Snow and icy conditions prolonged by the brutal cold have kept New Community’s Department of Environmental Services bustling with activity this winter.
As of the first week of February, Environmental Services had already spread 60 tons of salt on properties around the New Community network, including sites in Jersey City, Orange and the parking lot of the Parthmark Shopping Complex at 131-185 Bergen St. in Newark.
“The staff has been very cooperative,” said Wayne Gravesande, Director of Environmental Services, who has overseen the snow removal efforts. What’s been more challenging, he noted, has been getting residents to move their cars in order for plows to clear the snow.
His department has four vehicles for snow removal—three heavy duty plows and a Bobcat.
Crews pulled overnight shifts after major snow events, including a significant storm on January 27 that didn’t live up to its hype as a historic blizzard, as initially forecasted, but still dumped more than half a foot of snow in Newark, according to the Office of the New Jersey State Climatologist at Rutgers University. The ominous forecast of a blizzard, however, prompted Gov. Chris Christie to declare a statewide State of Emergency and Newark Public Schools, among other city departments, closed in an effort to keep drivers off the roads. New Community also closed its offices, for non-essential personnel, that day.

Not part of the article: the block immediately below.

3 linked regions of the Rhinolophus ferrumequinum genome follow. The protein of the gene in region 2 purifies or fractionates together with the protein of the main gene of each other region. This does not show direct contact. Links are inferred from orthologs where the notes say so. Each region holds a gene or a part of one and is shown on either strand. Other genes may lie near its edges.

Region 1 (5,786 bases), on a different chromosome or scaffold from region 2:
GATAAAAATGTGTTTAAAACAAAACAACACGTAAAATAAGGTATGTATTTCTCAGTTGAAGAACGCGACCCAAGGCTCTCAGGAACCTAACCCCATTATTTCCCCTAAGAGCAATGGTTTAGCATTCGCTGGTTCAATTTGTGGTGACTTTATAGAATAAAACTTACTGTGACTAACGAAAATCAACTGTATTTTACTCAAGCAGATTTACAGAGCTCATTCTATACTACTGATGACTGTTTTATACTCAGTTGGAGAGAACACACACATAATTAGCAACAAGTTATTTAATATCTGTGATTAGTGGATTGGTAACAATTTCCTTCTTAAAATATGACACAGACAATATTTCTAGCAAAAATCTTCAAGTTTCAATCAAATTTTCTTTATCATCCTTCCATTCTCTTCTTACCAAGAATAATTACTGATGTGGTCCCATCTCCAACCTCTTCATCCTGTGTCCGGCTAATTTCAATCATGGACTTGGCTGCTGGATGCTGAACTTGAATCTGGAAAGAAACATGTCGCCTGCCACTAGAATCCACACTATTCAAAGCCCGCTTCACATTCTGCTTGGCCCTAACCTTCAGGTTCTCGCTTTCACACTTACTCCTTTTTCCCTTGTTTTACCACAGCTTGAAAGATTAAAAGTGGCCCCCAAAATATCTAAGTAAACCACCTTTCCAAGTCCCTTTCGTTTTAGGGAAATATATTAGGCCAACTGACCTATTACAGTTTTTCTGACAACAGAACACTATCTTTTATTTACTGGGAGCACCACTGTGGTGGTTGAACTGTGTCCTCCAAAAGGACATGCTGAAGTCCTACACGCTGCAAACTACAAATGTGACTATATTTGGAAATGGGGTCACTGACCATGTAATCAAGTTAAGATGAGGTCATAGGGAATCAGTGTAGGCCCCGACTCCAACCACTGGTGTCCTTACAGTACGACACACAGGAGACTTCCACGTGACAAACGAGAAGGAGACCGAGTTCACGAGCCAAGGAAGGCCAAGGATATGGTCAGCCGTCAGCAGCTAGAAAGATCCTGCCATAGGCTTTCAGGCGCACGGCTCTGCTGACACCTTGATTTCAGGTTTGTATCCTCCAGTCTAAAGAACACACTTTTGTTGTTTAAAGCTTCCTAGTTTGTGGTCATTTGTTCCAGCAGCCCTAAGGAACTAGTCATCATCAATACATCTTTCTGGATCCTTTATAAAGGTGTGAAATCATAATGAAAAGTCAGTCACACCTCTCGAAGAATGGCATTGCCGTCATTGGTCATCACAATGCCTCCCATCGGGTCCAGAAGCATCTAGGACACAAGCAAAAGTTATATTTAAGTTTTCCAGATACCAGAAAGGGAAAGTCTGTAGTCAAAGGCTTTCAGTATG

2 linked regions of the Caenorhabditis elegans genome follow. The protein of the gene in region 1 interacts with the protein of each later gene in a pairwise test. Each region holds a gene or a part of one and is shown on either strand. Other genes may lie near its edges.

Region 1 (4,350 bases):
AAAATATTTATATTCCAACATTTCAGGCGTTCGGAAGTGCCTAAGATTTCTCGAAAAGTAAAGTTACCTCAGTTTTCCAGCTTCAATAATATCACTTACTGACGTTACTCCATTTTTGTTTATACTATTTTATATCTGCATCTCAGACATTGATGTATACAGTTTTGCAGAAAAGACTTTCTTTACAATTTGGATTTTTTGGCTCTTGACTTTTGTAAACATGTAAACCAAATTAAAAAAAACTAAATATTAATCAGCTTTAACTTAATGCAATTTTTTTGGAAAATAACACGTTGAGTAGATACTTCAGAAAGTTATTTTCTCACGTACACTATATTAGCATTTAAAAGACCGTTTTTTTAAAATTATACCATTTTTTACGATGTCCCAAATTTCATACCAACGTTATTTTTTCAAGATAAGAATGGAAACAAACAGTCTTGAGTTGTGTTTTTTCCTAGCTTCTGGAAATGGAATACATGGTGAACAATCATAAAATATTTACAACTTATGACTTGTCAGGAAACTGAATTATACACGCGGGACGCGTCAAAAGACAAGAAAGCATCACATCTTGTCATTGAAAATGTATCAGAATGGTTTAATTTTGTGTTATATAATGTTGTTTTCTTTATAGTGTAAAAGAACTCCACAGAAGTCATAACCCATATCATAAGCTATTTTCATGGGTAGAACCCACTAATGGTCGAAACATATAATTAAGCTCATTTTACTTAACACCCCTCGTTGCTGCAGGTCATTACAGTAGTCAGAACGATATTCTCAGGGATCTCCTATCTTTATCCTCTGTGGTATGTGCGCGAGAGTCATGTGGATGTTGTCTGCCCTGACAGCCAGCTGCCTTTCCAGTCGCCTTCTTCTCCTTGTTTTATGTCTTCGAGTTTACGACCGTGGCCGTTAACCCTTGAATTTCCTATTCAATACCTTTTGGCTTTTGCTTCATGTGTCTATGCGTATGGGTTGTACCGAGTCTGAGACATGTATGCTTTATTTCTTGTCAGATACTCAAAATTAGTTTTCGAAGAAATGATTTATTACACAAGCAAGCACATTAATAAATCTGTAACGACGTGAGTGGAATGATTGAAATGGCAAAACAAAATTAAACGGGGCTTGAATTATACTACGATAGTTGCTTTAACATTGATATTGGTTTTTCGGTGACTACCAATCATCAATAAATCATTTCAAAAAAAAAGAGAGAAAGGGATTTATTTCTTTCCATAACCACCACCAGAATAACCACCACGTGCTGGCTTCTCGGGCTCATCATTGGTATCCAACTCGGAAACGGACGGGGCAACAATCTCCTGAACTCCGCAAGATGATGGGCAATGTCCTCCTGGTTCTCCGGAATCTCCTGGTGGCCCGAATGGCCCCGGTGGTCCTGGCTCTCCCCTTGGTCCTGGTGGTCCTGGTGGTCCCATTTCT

Among the areas of NCC that stayed open was the Extended Care Facility, where staff hunkered down and continued to provide 24-hour skilled nursing care to the residents.
“We have to take care of our residents, that’s our first priority,” Facility Administrator Robert Smolin said.
Smolin worked with the Security Department to arrange for officers in SUVs to pick up any nursing staff stuck at their homes. Prior to the storm, Smolin said his staff checked the levels of food stocked in the kitchen and made sure there was adequate clean laundry, in case the storm was worse than expected.
In addition to plowing and salting, Environmental Services employees have been diligently shoveling walkways, breaking up ice and generally ensuring the safety of NCC staff and residents throughout the winter months.
“Their hard work is very much appreciated,” Gravesande said.